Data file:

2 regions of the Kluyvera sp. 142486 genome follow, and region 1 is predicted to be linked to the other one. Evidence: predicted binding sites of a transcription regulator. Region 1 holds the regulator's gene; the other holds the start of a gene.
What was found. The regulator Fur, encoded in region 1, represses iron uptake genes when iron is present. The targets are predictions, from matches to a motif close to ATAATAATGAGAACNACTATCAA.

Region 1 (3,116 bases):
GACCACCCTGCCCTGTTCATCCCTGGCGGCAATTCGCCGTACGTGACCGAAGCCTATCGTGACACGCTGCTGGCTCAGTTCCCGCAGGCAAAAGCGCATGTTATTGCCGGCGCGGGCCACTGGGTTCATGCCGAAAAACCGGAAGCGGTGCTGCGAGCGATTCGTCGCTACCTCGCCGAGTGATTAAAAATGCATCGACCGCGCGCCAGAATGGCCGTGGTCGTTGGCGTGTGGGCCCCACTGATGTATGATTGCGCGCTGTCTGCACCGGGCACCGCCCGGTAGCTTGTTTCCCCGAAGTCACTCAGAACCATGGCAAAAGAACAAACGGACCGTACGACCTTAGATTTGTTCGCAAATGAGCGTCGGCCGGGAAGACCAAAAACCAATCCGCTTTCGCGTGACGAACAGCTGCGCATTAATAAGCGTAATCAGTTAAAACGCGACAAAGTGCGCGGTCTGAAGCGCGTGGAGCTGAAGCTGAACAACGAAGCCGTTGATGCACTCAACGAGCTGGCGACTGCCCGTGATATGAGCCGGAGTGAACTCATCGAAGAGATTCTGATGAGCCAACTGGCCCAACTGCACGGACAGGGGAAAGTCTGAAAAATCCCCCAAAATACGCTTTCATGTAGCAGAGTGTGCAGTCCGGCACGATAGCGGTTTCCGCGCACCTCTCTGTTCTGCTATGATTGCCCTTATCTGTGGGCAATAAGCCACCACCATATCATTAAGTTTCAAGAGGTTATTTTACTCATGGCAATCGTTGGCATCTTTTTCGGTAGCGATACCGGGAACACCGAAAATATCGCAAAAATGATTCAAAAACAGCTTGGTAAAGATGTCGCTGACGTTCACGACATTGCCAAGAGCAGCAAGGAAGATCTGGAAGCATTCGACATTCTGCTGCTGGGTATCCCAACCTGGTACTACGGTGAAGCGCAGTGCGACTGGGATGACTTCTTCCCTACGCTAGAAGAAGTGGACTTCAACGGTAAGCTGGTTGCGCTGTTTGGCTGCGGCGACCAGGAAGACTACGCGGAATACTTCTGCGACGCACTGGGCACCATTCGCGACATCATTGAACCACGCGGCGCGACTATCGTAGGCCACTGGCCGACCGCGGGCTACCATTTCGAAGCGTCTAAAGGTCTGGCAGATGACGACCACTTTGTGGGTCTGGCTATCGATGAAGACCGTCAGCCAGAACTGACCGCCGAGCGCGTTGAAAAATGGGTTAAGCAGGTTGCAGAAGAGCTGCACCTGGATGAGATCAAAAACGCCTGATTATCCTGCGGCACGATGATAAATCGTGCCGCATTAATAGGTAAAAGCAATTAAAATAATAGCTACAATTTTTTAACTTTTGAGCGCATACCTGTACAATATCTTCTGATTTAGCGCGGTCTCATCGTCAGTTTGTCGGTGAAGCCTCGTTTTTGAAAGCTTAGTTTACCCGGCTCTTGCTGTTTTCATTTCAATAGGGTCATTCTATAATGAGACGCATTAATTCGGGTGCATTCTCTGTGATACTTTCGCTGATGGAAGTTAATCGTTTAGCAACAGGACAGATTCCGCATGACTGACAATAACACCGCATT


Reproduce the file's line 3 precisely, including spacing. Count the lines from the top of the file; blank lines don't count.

Region 1 (3,116 bases):